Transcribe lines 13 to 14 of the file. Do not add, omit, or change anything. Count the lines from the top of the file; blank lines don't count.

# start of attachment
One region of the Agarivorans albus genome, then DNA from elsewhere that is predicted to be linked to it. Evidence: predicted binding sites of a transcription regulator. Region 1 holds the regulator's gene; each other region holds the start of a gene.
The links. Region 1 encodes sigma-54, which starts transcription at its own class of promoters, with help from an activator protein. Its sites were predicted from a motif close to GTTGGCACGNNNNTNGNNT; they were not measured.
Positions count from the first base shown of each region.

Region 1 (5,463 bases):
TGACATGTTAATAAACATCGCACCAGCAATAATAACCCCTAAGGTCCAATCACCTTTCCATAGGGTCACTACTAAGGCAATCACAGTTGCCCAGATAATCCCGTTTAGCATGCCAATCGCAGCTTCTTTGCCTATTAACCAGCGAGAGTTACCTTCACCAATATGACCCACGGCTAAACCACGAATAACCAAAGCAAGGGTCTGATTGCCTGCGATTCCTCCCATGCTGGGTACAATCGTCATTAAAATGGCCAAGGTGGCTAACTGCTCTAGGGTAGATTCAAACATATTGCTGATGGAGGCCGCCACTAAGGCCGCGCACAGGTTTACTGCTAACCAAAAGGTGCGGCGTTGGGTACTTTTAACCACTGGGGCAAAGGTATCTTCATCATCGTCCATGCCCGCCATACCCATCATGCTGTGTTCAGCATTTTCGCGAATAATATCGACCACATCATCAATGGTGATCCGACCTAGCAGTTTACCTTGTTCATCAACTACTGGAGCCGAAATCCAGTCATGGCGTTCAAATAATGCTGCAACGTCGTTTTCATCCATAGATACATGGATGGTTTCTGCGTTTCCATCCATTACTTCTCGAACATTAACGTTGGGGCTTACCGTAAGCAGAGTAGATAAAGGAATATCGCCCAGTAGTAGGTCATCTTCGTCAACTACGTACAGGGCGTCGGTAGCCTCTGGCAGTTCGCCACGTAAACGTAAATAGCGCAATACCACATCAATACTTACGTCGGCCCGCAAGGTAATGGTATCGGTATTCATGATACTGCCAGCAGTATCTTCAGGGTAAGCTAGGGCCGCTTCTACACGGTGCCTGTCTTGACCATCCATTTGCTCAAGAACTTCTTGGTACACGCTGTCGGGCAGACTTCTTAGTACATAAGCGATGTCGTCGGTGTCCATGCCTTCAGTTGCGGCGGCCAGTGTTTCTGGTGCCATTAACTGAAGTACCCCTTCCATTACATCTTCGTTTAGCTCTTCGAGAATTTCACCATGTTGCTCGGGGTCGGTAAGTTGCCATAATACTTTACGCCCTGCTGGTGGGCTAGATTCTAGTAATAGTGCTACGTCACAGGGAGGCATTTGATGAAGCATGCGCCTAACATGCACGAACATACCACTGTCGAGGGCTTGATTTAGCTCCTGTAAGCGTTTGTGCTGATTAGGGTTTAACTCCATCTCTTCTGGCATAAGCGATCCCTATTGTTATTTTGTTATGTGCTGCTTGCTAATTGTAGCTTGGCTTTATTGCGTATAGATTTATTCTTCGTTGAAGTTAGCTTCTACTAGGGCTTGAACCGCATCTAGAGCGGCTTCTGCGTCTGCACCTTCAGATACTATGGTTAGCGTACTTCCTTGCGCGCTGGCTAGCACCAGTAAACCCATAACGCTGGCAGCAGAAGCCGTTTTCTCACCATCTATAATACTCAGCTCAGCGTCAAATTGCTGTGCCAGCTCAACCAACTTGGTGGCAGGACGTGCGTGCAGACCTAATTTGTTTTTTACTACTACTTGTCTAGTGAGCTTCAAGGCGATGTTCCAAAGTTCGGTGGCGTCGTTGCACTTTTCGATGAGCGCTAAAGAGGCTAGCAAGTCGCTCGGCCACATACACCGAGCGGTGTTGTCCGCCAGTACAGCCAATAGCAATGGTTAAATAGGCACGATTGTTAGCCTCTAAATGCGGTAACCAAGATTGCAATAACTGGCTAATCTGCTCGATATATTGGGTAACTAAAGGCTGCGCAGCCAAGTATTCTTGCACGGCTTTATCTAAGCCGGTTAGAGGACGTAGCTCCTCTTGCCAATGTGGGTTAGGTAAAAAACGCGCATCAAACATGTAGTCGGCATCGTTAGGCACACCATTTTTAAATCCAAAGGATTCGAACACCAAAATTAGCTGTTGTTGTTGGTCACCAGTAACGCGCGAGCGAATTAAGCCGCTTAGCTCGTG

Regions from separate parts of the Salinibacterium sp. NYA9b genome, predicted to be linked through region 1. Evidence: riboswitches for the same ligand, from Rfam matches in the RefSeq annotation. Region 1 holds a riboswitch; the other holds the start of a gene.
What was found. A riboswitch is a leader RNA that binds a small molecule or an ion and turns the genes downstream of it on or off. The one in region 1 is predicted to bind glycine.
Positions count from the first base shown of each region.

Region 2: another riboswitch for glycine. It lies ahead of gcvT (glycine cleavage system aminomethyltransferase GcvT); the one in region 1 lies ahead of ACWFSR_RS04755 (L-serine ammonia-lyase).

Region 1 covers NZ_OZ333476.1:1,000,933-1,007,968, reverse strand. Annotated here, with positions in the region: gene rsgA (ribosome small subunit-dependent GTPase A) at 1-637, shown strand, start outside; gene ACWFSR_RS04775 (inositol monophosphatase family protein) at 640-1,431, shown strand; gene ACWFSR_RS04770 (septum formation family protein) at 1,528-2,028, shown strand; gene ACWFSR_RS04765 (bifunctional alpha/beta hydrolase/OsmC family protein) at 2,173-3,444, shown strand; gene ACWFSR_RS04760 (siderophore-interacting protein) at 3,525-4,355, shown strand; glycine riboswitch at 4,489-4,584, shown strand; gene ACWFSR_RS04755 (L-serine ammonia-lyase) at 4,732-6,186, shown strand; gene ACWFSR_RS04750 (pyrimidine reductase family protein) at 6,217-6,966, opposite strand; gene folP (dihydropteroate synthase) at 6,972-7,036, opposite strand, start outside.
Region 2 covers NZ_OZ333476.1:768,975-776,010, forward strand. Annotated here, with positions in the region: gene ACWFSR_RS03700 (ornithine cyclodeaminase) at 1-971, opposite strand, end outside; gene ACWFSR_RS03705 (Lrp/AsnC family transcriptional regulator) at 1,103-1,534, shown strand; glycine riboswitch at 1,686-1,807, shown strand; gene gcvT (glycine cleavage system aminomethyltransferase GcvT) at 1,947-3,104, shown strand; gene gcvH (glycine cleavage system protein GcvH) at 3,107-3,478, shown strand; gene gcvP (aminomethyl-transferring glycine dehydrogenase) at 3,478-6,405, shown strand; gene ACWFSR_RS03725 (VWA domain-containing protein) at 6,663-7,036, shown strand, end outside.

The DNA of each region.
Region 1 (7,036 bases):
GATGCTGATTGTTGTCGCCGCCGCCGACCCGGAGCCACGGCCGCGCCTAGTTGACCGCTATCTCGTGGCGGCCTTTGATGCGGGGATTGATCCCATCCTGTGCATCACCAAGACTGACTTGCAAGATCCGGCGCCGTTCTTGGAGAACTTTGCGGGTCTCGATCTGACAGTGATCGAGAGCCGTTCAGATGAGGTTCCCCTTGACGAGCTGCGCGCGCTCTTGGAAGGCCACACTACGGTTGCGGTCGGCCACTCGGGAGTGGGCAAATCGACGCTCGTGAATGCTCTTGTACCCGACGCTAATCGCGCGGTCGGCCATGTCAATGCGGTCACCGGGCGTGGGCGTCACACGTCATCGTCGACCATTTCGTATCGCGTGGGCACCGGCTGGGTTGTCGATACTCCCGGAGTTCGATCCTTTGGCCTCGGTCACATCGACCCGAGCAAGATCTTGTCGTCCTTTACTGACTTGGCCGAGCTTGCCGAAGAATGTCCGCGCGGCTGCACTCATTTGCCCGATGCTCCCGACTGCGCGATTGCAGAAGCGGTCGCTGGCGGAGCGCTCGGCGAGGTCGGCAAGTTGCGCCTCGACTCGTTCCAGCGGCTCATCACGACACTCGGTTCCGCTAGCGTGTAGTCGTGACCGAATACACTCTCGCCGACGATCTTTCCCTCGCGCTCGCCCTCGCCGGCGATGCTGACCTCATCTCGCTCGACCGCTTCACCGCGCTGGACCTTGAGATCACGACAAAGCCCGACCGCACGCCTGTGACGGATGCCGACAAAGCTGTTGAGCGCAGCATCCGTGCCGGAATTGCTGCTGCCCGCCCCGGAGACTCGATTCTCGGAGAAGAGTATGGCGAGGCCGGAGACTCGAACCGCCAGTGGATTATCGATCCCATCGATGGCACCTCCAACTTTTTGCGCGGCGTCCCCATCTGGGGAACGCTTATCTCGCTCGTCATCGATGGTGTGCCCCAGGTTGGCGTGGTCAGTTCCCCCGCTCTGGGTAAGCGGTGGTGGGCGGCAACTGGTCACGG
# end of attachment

Region 1 (7,036 bases):
GATGCTGATTGTTGTCGCCGCCGCCGACCCGGAGCCACGGCCGCGCCTAGTTGACCGCTATCTCGTGGCGGCCTTTGATGCGGGGATTGATCCCATCCTGTGCATCACCAAGACTGACTTGCAAGATCCGGCGCCGTTCTTGGAGAACTTTGCGGGTCTCGATCTGACAGTGATCGAGAGCCGTTCAGATGAGGTTCCCCTTGACGAGCTGCGCGCGCTCTTGGAAGGCCACACTACGGTTGCGGTCGGCCACTCGGGAGTGGGCAAATCGACGCTCGTGAATGCTCTTGTACCCGACGCTAATCGCGCGGTCGGCCATGTCAATGCGGTCACCGGGCGTGGGCGTCACACGTCATCGTCGACCATTTCGTATCGCGTGGGCACCGGCTGGGTTGTCGATACTCCCGGAGTTCGATCCTTTGGCCTCGGTCACATCGACCCGAGCAAGATCTTGTCGTCCTTTACTGACTTGGCCGAGCTTGCCGAAGAATGTCCGCGCGGCTGCACTCATTTGCCCGATGCTCCCGACTGCGCGATTGCAGAAGCGGTCGCTGGCGGAGCGCTCGGCGAGGTCGGCAAGTTGCGCCTCGACTCGTTCCAGCGGCTCATCACGACACTCGGTTCCGCTAGCGTGTAGTCGTGACCGAATACACTCTCGCCGACGATCTTTCCCTCGCGCTCGCCCTCGCCGGCGATGCTGACCTCATCTCGCTCGACCGCTTCACCGCGCTGGACCTTGAGATCACGACAAAGCCCGACCGCACGCCTGTGACGGATGCCGACAAAGCTGTTGAGCGCAGCATCCGTGCCGGAATTGCTGCTGCCCGCCCCGGAGACTCGATTCTCGGAGAAGAGTATGGCGAGGCCGGAGACTCGAACCGCCAGTGGATTATCGATCCCATCGATGGCACCTCCAACTTTTTGCGCGGCGTCCCCATCTGGGGAACGCTTATCTCGCTCGTCATCGATGGTGTGCCCCAGGTTGGCGTGGTCAGTTCCCCCGCTCTGGGTAAGCGGTGGTGGGCGGCAACTGGTCACGG